Thursday, April 17, 2014 · 11:27 a.m.
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Replacing all-time leading rusher Zac Stacy is one of Vanderbilt's challenges in 2013. (Photo: Vanderbilt Athletics)

Vanderbilt vs. Tennessee

When: Saturday, Nov. 23, 2013; Time TBD

Where: Knoxville, Tenn.

Vanderbilt at a glance:

Head coach: James Franklin (15-11 in 2 years at Vanderbilt)

Conference: SEC

All-time record: 573-578-50

2012 record: 9-4 (5-3 SEC)

Returning starters: 7 (offense) 6 (defense)

2012 overview:  With several SEC teams having breakout years in 2012, perhaps the job that Vanderbilt – and coach James Franklin – did last season was a little bit overlooked.

All the Commodores did was record their most wins since 1915, earn a rare national top-25 ranking and win just their third bowl in program history – a 38-24 triumph over North Carolina State in the Music City Bowl.

They also beat Tennessee for just the second time since 1982. The ‘Dores did it in convincing fashion as well. With Derek Dooley’s job status hanging on by the smallest of threads, Vanderbilt used a 28-8 second-half advantage to put the Vols away by a final of 41-18 in Nashville. Dooley was fired just hours later.

UT vs. Vandy 2012 highlights (via SECDigitalNetwork)

Short of an embarrassing 48-3 loss at Georgia, Vanderbilt proved to be competitive against every team it faced. Close losses to South Carolina and Florida prevented the Commodores from contending in the SEC East, but they gladly settled for nine wins in what was a huge step forward for the program.

Three questions for the 2013 matchup:

1. Can Vanderbilt replace its backfield?

Vanderbilt had a balanced attack in 2012, averaging 213 yards passing and 166 yards rushing per game. That stability was in large part thanks to the veteran leadership of senior quarterback Jordan Rodgers and senior running back Zac Stacy. Stacy leaves the program as its all-time leading rusher with 3,143 yards on the ground, while Rodgers departs with 299 completions for 4,063 yards and 24 touchdowns.

The ‘Dores do have some options to replace them, though. Austyn Carta-Samuels, the former starter at Wyoming, is the likely replacement at quarterback. Patton Robinette, a redshirt freshman from just outside of Knoxville, hopes to make a competition out of it in fall camp. At running back, the trio of Wesley Tate, Brian Kimbrow and Jerron Seymour will be used in some form of a rotation with the three talented backs competing for the starting nod.

2. Can UT contain Vanderbilt’s receivers?

While it’s not 100-percent certain who will be getting them the ball, there are no doubts about the talent at receiver for Vanderbilt. The duo of Chris Boyd and Jordan Matthews is among the best in the SEC. Matthews gave UT problems last year, catching seven passes for 115 yards and a touchdown and adding a 47-yard touchdown run on a reverse. Boyd and Matthews combined for over 2,000 yards in 2012. Both are back with hopes for an even better 2013.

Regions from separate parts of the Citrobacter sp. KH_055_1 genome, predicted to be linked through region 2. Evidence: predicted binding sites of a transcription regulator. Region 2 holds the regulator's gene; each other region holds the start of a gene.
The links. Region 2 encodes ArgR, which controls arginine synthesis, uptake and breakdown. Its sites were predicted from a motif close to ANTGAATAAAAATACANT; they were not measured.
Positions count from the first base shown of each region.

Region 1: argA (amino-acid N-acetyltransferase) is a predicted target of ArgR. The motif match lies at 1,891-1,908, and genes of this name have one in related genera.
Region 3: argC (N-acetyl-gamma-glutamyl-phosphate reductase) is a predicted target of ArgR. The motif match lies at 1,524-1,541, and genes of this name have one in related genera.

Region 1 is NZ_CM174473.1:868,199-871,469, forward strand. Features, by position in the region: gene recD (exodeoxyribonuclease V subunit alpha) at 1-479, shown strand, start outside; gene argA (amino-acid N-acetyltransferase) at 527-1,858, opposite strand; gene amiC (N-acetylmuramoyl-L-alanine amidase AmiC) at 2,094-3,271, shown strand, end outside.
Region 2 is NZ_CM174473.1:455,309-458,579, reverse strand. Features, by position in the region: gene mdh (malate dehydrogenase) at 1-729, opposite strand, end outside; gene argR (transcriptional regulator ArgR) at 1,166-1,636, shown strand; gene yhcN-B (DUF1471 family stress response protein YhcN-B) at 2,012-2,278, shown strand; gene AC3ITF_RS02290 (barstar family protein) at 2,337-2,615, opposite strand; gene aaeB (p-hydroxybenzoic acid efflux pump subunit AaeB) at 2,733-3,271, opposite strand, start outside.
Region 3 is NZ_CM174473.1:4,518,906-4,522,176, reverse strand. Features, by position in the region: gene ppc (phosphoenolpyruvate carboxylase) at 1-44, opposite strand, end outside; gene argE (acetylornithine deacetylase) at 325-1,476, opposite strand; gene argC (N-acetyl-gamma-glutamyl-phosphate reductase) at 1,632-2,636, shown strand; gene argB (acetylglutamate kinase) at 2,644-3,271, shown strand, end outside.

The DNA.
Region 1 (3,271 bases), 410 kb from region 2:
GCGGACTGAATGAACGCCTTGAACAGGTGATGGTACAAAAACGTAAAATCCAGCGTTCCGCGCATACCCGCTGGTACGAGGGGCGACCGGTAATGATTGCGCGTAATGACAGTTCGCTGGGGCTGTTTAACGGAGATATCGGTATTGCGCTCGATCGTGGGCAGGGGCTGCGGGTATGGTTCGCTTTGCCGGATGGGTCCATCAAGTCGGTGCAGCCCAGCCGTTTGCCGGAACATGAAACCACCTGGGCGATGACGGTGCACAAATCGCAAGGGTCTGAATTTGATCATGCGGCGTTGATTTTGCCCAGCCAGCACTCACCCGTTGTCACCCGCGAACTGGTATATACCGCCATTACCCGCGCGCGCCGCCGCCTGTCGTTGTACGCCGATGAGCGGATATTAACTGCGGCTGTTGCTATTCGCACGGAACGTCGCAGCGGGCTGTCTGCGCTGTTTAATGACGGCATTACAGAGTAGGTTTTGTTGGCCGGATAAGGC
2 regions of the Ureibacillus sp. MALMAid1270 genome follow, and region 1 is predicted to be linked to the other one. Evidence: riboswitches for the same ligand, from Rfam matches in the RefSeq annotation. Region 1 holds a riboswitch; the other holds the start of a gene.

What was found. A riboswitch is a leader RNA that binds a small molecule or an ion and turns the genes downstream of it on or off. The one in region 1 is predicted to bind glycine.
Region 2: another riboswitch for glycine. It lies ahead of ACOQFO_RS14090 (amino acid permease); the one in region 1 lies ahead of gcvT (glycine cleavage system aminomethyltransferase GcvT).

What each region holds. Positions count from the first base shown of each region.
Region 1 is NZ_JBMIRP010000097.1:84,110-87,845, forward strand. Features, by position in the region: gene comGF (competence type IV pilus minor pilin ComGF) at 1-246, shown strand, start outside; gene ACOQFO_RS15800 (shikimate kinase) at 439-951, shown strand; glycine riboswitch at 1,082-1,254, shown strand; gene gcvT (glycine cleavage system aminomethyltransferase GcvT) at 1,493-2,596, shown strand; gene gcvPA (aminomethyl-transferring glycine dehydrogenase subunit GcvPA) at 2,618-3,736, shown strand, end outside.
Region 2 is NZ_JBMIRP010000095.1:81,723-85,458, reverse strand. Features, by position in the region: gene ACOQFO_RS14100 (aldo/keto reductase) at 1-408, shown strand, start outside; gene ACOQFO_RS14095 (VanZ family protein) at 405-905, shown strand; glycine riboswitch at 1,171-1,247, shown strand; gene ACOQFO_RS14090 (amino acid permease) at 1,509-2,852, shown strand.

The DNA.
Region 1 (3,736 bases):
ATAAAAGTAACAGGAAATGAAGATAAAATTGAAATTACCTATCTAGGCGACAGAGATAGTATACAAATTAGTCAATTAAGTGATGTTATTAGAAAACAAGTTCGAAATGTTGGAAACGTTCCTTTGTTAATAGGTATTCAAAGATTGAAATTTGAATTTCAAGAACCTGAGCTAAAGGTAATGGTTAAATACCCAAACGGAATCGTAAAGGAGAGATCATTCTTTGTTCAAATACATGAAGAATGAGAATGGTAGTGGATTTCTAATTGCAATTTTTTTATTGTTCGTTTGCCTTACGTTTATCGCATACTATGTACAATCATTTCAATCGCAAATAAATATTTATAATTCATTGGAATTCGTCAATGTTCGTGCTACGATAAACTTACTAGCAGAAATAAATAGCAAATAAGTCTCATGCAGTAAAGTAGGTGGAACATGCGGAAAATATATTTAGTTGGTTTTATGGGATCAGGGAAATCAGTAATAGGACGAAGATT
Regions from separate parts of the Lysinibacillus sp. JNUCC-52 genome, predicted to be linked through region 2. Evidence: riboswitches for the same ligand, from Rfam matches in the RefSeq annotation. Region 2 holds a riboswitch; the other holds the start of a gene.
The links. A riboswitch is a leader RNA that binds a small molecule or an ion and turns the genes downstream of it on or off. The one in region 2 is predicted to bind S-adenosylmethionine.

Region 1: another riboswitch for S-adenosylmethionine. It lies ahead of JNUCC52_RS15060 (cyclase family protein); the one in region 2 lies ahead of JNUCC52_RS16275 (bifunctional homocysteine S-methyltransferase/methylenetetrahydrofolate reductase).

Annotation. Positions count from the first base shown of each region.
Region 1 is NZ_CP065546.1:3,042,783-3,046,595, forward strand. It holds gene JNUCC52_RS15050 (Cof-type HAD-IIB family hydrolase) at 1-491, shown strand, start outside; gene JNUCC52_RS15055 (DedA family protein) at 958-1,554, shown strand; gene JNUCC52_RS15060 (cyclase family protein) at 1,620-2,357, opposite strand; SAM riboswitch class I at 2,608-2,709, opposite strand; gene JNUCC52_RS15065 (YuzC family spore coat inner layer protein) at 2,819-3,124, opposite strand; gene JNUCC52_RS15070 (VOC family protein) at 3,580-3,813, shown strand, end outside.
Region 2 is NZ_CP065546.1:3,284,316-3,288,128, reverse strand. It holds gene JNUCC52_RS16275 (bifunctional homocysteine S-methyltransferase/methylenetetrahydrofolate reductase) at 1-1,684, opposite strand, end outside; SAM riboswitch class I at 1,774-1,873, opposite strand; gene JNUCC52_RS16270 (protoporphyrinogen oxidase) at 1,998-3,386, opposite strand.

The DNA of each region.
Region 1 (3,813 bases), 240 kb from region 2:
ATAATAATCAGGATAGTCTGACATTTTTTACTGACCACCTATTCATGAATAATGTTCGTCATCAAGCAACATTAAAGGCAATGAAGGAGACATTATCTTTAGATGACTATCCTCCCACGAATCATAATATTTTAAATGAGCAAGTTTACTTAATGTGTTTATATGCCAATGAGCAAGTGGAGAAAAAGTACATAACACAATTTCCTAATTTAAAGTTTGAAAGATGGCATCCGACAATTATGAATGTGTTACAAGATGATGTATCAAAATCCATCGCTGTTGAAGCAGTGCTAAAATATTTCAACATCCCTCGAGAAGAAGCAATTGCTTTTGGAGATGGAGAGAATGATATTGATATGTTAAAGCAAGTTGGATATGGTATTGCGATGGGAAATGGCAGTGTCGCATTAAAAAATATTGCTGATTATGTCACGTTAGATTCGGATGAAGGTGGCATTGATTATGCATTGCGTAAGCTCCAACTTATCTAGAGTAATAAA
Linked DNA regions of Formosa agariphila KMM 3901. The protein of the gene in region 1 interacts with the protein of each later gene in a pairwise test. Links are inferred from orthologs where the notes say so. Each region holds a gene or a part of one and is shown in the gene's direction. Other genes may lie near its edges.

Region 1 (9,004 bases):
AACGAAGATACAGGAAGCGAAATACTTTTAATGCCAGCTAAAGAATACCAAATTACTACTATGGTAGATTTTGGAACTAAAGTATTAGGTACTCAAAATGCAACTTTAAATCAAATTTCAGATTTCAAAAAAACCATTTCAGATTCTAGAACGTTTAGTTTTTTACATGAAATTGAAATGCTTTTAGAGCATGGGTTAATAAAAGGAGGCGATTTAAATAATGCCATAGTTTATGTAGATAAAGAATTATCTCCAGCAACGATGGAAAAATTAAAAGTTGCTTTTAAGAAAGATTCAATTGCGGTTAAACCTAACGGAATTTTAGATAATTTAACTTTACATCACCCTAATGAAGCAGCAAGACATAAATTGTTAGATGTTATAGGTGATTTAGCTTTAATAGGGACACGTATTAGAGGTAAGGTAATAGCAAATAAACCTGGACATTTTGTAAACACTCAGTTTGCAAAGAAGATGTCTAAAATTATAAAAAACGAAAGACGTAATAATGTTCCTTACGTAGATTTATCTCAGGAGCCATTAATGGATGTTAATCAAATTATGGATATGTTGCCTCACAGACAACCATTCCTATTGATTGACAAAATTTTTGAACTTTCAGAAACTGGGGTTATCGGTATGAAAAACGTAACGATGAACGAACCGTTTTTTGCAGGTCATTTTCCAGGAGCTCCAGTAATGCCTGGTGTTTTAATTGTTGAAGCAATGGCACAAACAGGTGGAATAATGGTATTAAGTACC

That’s a scary thought for a UT squad that is dangerously thin at cornerback. Tennessee was 13th in the SEC in passing defense (282.5 yards/game) last year and its best hope of improvement in 2013 is the return of injured safety Brian Randolph.

3. Can Tennessee control the ground game?

The running game was a bright spot for the Vols in last year’s loss with Marlin Lane and Rajion Neal combined for 169 yards on the ground. Both of those running backs return in 2013 along with a potentially elite offensive line for the Vols. Vanderbilt isn’t looking particularly strong or deep on the defensive line heading into 2013, meaning this might be an area the Vols can expose.

How will it play out?

This is the final contest in a three-game stretch that could go a long way in determining Butch Jones’ success in his first year in Knoxville.

Missouri, Auburn and Vanderbilt all have similar talent levels to Tennessee and if the Vols can knock off all three, there’s a good chance they will be heading to their first bowl since 2010.

Vanderbilt proved it’s not “the same old Vandy” last year with its statement win over Tennessee. Franklin has his team believing it can beat just about anybody and Tennessee is certainly not going to be able to show up and walk over the Commodores any time too soon.

Vegas opened UT as an extremely early one-point favorite in this one and it would be surprising if the line ends up moving more than a couple points in favor of either side by the week of this game.

Daniel Lewis covers Tennessee football for Nooga.com. Follow him on Twitter @DanielNooga

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